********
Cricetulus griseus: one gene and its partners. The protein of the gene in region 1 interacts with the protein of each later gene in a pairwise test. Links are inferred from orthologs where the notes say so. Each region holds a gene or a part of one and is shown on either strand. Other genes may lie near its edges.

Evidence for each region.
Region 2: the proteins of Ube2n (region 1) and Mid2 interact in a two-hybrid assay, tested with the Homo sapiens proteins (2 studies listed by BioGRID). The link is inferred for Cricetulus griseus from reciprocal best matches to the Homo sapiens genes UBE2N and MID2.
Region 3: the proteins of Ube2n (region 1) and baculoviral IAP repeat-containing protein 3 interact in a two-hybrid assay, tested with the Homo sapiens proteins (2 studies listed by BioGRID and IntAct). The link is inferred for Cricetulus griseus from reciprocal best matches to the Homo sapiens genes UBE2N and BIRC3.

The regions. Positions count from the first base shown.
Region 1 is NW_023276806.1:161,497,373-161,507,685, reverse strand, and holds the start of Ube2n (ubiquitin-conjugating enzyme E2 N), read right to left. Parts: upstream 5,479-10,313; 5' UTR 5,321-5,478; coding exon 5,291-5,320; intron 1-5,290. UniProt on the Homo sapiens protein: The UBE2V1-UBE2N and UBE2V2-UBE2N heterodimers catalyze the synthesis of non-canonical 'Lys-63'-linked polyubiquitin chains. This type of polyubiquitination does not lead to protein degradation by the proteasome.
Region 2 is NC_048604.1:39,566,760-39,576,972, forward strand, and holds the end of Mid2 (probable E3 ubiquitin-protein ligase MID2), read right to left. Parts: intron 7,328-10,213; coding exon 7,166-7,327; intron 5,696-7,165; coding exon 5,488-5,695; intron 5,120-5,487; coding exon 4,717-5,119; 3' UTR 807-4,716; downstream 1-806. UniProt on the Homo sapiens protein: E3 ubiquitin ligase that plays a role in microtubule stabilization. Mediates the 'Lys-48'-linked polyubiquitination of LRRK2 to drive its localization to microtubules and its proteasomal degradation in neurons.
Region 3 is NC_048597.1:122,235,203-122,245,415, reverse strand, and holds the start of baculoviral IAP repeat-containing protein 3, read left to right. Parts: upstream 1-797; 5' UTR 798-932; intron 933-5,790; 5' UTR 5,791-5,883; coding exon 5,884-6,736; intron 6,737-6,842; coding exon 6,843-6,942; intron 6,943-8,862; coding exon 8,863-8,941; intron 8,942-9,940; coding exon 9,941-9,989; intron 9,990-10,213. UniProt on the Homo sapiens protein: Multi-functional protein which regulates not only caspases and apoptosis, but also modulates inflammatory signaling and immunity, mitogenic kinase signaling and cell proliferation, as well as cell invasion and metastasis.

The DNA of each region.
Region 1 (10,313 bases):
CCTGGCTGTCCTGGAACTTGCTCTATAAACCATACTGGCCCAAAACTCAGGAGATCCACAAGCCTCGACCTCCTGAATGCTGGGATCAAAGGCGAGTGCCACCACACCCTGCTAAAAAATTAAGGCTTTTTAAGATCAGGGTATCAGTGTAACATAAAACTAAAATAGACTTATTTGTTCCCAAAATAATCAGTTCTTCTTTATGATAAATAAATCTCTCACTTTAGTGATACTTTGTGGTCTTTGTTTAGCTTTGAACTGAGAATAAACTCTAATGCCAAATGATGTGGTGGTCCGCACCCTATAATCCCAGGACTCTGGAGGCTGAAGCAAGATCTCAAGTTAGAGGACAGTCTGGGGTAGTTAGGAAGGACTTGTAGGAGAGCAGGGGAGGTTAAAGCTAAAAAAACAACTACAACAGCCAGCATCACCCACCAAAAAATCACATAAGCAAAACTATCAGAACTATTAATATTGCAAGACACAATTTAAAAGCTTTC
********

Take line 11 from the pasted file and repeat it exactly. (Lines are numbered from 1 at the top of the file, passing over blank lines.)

CCTGGCTGTCCTGGAACTTGCTCTATAAACCATACTGGCCCAAAACTCAGGAGATCCACAAGCCTCGACCTCCTGAATGCTGGGATCAAAGGCGAGTGCCACCACACCCTGCTAAAAAATTAAGGCTTTTTAAGATCAGGGTATCAGTGTAACATAAAACTAAAATAGACTTATTTGTTCCCAAAATAATCAGTTCTTCTTTATGATAAATAAATCTCTCACTTTAGTGATACTTTGTGGTCTTTGTTTAGCTTTGAACTGAGAATAAACTCTAATGCCAAATGATGTGGTGGTCCGCACCCTATAATCCCAGGACTCTGGAGGCTGAAGCAAGATCTCAAGTTAGAGGACAGTCTGGGGTAGTTAGGAAGGACTTGTAGGAGAGCAGGGGAGGTTAAAGCTAAAAAAACAACTACAACAGCCAGCATCACCCACCAAAAAATCACATAAGCAAAACTATCAGAACTATTAATATTGCAAGACACAATTTAAAAGCTTTC